What Does Common Rail Injector Failure Mean?https://baileysdiesel.com/wp-content/uploads/2013/05/imagesCAR3F4O1.jpg 208 176 2jzhilux 2jzhilux https://secure.gravatar.com/avatar/60b75300dcb6002bed4704b138c1cc98?s=96&d=mm&r=g
In a previous post, we discussed the most common symptoms of a failing injector, and what exactly causes each one of these symptoms. But what exactly does it mean when your local garage tells you “common rail injector failure”? To begin with, lets take a look at these injectors, compared to the older systems.
Looking at the situation from the outside, these newer injectors have to work at pressures that are basically double what the older systems worked at, and they are required to inject three to five times per stroke, which is of course three to five times more often. To make these pressures and number of injections possible, tolerances have been reduced, and new technologies have been employed. The fact that many of these injectors will see upwards of 150,000-200,000 kms is therefore quite impressive.
These injectors have done an awful lot of work by the time that 150,000-odd kms come around. But what exactly makes them fail? To date, BDG has blueprinted over 8,000 of these injectors, and here are the three main common rail injector failures that we discover.
The Three Main Causes of Common Rail Injector Failure
1.) The injector simply stops – This is caused by a short in the injector coil. From all of the injectors that we have built, we have failed less than 20.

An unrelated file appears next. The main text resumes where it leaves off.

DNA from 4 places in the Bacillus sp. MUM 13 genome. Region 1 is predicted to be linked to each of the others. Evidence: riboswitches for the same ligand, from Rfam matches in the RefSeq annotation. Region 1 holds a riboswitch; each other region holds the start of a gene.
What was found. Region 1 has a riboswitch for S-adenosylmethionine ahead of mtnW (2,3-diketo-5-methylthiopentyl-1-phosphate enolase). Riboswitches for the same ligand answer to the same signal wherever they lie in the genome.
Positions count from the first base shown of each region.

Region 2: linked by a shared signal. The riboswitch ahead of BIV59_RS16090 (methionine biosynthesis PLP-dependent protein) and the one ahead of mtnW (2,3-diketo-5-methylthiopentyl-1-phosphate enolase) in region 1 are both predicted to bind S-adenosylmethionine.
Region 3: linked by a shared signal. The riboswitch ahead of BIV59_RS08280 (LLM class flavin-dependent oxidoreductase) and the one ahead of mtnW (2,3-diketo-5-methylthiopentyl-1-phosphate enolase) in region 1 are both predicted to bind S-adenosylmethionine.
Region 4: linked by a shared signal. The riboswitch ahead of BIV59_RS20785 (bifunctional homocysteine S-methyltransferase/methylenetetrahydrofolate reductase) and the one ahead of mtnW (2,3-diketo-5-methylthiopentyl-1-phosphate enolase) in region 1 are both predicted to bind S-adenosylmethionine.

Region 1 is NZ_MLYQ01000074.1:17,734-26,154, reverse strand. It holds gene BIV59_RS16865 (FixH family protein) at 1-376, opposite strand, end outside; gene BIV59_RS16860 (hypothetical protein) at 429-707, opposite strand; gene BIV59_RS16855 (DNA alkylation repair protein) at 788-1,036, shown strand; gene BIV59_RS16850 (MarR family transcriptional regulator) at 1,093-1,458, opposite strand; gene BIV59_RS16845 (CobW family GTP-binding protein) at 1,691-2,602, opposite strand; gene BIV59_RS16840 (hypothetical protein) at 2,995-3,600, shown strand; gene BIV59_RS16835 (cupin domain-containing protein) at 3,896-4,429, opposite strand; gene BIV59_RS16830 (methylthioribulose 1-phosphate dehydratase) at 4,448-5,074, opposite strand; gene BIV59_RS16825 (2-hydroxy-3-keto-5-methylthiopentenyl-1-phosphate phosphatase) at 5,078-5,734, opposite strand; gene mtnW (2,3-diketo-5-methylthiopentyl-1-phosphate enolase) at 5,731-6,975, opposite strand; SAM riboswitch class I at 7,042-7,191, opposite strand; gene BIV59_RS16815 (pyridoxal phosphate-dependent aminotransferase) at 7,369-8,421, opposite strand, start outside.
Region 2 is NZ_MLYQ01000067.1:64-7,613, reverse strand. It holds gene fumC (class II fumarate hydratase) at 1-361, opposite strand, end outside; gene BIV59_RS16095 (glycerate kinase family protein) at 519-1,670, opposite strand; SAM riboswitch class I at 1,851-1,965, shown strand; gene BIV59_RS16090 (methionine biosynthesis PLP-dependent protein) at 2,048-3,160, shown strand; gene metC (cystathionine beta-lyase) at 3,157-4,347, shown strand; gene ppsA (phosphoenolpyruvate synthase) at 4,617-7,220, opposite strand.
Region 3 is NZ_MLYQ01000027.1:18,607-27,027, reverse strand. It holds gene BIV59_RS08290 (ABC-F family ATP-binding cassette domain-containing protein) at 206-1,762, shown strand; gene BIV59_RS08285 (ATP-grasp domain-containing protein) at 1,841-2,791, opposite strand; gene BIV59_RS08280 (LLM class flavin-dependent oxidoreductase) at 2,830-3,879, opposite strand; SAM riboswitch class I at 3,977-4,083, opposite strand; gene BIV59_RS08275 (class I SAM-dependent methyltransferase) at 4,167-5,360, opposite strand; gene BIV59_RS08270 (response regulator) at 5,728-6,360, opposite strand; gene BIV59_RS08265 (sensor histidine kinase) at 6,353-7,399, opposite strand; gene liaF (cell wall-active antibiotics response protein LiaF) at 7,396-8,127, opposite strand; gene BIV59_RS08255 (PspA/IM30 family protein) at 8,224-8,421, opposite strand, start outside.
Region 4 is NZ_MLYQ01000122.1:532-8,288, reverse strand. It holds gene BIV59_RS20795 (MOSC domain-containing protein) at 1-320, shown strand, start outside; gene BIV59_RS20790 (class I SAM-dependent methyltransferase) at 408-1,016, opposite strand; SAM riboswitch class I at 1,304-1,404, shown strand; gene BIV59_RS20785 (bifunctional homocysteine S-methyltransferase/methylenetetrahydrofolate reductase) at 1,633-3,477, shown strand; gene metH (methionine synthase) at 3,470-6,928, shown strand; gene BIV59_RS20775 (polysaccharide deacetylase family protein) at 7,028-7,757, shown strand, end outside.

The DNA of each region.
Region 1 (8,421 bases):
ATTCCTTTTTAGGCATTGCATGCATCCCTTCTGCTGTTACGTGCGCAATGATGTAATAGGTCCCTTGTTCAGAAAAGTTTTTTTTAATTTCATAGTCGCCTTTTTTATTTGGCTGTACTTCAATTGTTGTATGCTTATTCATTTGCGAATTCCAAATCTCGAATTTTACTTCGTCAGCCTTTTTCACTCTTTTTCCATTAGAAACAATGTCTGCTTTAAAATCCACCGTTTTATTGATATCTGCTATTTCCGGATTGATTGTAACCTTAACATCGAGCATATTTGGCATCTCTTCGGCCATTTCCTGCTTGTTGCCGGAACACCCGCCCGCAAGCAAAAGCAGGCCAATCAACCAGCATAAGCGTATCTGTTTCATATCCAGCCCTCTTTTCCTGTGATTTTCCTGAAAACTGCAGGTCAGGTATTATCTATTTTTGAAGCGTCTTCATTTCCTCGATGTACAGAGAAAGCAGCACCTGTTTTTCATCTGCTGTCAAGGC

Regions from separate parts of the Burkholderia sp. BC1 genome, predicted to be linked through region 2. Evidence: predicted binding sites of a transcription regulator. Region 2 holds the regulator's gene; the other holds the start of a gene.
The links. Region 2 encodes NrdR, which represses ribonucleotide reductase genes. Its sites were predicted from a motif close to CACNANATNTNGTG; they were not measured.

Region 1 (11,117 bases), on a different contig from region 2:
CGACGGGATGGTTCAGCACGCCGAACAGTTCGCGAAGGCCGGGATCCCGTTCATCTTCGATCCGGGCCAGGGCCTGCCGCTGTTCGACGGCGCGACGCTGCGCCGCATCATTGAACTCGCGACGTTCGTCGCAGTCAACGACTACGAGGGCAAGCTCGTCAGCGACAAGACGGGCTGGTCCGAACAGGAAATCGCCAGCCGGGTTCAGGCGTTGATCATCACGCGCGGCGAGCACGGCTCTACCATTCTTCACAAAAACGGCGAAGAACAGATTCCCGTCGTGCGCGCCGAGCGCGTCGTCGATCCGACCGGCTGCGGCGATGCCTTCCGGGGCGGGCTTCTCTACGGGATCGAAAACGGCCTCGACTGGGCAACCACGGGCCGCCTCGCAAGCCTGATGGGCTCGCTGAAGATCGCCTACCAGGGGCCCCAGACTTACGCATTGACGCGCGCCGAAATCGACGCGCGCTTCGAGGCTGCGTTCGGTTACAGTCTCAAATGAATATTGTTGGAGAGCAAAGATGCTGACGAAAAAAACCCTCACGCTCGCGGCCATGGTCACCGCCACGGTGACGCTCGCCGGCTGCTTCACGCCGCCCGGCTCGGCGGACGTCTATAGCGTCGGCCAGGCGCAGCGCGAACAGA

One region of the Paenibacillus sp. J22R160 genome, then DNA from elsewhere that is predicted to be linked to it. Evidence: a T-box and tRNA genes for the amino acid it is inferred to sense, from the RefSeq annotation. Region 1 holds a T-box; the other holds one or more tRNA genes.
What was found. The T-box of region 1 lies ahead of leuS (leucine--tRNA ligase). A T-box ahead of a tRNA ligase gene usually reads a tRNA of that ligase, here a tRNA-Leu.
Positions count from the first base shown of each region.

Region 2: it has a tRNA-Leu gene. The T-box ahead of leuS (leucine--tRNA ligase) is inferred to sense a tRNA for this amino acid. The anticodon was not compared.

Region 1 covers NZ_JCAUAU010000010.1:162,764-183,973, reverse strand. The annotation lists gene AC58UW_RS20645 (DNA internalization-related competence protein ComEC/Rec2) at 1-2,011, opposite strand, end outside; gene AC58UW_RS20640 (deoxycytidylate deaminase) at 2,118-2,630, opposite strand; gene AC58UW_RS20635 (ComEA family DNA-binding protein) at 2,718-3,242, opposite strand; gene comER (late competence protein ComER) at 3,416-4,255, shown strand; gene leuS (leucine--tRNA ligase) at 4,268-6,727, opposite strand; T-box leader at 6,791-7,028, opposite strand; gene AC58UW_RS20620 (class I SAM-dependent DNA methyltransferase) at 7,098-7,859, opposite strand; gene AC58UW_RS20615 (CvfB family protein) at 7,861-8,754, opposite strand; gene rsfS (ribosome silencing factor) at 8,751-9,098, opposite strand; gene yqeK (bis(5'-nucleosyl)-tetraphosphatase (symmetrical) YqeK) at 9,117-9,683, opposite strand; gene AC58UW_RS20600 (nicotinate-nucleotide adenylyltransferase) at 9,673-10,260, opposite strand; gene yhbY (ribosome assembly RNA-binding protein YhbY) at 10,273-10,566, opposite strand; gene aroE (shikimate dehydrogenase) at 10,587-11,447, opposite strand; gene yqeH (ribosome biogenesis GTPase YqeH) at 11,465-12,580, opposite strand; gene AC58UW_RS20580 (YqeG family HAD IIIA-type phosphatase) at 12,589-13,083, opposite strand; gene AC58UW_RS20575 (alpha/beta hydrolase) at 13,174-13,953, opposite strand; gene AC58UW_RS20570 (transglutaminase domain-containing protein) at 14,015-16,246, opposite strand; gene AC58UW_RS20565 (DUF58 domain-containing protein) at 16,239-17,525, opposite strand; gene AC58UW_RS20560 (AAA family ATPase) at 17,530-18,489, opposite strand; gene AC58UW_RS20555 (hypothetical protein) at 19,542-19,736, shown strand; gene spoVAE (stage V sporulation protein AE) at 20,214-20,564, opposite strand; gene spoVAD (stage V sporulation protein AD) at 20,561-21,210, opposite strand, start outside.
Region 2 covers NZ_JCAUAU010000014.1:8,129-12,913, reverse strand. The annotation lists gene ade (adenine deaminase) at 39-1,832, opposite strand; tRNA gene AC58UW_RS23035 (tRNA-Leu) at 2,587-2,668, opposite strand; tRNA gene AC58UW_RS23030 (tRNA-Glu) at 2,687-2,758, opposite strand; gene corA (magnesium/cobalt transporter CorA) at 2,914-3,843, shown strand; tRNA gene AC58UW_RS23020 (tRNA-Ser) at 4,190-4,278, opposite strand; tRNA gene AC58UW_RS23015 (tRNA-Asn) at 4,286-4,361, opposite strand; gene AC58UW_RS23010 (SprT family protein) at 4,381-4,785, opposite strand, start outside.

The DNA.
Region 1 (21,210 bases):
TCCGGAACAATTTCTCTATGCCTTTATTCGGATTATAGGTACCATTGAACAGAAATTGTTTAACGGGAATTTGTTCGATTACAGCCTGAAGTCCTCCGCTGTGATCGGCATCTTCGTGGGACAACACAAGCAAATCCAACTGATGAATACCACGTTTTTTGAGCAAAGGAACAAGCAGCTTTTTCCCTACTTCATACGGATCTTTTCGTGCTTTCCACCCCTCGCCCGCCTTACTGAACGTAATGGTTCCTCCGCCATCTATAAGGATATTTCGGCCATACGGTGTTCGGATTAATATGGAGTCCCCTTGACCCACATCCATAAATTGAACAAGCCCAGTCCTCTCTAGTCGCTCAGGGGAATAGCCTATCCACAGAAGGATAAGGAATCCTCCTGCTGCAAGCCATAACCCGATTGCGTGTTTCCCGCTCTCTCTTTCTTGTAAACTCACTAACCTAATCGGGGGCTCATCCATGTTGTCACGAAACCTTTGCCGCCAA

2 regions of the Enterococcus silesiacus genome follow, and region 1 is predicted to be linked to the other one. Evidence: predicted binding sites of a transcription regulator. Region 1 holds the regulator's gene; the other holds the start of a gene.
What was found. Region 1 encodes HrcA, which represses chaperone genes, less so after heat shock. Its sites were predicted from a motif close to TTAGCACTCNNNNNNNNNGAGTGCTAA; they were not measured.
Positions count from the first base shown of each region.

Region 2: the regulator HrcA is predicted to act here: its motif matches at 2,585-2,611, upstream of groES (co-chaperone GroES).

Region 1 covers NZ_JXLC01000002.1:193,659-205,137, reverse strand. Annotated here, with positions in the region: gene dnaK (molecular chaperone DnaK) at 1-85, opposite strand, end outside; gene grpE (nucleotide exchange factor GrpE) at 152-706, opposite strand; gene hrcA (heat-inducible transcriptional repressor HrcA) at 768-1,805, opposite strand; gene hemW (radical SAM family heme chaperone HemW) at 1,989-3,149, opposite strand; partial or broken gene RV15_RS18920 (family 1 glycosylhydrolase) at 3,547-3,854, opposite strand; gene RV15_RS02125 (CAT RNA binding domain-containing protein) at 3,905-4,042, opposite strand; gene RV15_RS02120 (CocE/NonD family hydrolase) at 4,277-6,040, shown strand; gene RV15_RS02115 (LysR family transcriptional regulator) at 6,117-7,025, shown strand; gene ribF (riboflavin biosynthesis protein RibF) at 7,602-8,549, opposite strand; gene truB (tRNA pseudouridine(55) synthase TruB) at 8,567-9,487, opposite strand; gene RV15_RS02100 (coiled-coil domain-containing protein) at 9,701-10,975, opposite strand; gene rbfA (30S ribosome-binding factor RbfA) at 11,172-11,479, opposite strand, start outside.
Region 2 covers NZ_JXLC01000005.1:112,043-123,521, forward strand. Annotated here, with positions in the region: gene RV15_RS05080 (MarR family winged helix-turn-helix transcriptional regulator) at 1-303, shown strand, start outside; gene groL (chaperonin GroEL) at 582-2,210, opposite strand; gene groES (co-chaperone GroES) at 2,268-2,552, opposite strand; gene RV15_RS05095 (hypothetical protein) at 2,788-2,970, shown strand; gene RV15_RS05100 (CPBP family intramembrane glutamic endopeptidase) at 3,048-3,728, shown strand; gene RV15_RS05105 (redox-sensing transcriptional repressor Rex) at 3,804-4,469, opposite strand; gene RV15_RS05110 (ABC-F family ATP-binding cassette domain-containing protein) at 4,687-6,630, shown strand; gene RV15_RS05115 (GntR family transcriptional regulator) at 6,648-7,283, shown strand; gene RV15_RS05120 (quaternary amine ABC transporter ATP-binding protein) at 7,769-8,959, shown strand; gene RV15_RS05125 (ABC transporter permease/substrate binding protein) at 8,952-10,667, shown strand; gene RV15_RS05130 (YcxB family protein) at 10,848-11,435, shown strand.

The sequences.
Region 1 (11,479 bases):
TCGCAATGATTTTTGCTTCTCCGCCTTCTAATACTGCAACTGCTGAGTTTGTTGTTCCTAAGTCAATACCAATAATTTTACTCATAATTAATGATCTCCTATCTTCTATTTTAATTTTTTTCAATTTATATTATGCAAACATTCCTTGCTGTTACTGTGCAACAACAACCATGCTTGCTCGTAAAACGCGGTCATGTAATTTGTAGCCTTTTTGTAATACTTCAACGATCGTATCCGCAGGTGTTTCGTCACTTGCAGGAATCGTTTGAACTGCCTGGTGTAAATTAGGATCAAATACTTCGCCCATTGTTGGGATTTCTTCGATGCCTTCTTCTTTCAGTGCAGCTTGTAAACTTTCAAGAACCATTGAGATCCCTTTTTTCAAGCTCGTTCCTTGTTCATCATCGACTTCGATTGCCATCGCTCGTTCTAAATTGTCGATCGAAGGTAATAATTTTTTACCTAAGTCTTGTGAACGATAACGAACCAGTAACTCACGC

2.) High fuel consumption – The nozzle orifice is very important to the overall engine performance and economy. The sizing of these holes governs the flow rates and the level of atomisation achieved inside the cylinder. Over time, (and being subjected to pressures up to 160 bar) these holes enlarge, which generates poor atomisation and increases the fuel consumption. This wear occurs in the nozzle body, not the spindle. BDG estimates the number of injectors seeing this failure (based on component condition) to be approximately 5%.
3.) Cold knock – By now a well-known phenomenon in the Hilux, the car makes heavy detonation noises only when cold. By the time it is warm, you would not know that there were any issues. This failure represents around 95% of ALL injectors seen by BDG, and it is by far the main cause of failure in these injectors.
In our experience, this failure is caused by the main spindle down the centre of the injector. It starts to “pick up” in the bore, just like a seized liner and piston, only on a smaller scale. The issue is most prominent when the vehicle is cold, and the tolerances are at the minimum. Friction is at its highest, and actually holds the injector open for longer, over-fuelling the individual cylinder.
In our next post, we will discuss some exciting new developments that will greatly extend the life of the injector by avoiding the main common rail injector injector failure, the cold knock.